The price of oil rose above US$92 a barrel Friday after a big drop in U.S. unemployment benefit claims suggested some improvement in the world's biggest economy, raising expectations for increased demand for energy.
By early afternoon in Europe, benchmark West Texas Intermediate crude for November delivery was up 21 cents at US$92.28 a barrel in electronic trading on the New York Mercantile Exchange. The contract gained 82 cents to close at US$92.07 per barrel in New York on Thursday.
Brent crude, which is used to price international varieties of oil, was down 53 cents at US$115.18 on the ICE Futures exchange in London.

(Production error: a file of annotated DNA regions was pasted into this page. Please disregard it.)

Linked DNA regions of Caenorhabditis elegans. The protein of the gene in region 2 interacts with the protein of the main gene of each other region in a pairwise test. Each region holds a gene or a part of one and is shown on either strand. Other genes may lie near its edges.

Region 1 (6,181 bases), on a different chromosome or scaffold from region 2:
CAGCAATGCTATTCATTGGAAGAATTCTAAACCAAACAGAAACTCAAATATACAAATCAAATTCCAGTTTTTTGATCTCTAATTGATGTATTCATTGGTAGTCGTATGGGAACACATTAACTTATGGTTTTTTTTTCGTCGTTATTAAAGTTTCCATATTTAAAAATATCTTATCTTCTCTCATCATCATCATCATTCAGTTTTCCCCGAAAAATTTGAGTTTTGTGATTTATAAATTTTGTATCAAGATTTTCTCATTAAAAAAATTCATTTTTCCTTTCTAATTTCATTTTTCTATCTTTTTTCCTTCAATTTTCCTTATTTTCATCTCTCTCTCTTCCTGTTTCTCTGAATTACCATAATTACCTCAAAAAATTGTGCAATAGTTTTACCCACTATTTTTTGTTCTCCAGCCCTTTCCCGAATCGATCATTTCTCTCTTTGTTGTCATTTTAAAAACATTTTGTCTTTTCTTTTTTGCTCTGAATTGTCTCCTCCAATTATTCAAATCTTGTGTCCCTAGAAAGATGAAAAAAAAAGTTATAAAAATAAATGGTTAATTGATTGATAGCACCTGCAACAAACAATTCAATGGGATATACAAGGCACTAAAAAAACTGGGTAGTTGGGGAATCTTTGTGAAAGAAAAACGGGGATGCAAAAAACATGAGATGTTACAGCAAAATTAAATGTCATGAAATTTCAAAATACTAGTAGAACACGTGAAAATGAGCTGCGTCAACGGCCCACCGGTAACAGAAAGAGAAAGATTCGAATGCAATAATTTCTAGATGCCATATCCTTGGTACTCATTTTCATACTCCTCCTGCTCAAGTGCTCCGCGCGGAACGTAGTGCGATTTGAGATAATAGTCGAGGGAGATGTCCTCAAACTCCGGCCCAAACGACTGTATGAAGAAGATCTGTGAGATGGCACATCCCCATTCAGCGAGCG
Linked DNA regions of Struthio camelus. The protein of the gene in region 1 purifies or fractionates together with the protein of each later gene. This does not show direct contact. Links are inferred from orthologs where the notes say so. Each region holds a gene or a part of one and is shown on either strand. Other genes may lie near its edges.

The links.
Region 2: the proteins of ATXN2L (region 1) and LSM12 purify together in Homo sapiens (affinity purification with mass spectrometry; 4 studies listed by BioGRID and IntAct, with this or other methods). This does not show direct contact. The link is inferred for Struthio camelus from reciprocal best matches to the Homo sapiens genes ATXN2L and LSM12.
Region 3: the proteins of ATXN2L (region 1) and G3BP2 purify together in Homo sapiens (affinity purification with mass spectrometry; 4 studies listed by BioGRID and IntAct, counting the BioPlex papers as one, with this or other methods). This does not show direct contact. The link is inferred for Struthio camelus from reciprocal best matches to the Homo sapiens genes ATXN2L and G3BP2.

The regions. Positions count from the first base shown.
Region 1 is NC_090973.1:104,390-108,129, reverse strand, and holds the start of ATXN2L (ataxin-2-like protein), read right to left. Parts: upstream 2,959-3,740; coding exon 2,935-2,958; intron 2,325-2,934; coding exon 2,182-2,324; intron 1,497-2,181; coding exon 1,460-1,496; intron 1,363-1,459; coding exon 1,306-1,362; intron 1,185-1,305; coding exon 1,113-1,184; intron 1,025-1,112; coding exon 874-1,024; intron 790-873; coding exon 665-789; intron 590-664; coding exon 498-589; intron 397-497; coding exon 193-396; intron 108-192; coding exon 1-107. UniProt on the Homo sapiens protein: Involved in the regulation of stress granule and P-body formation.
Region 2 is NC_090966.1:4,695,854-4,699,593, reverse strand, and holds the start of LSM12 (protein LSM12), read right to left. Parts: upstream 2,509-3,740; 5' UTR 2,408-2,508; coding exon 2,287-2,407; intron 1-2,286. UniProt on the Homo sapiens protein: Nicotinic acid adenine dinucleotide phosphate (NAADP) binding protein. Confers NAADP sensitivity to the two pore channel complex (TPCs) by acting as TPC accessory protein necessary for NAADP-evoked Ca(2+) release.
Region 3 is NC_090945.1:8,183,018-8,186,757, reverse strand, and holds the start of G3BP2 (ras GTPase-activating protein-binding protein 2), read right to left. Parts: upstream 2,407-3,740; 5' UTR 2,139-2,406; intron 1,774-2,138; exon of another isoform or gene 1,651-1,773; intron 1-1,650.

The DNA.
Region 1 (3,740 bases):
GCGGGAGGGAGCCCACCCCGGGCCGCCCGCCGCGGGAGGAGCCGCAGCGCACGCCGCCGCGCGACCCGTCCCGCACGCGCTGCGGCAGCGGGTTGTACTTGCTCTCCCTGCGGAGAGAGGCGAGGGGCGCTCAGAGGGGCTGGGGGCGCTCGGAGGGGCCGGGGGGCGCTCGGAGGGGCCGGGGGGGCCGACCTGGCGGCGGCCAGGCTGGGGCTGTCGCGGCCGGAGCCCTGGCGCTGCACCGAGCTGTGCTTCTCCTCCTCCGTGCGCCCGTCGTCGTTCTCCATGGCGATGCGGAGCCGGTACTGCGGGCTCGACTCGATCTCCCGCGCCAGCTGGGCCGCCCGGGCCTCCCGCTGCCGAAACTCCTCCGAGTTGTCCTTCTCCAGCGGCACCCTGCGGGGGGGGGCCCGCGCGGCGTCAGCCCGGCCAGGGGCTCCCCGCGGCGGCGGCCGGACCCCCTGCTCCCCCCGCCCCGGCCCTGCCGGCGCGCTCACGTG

The U.S. Labour Department said Thursday that applications for unemployment benefits fell last week to 339,000. That's the lowest in more than four years. If sustained, the lower level could signal stronger hiring.
"We're going to look for more workers and consumers driving and more diesel demand from manufacturers and retailers delivering," said Carl Larry, president of Oil Outlooks and Opinions.
Oil prices rose Thursday as tension between Turkey and Syria raised concerns that crude oil supplies from the Middle East could be disrupted.
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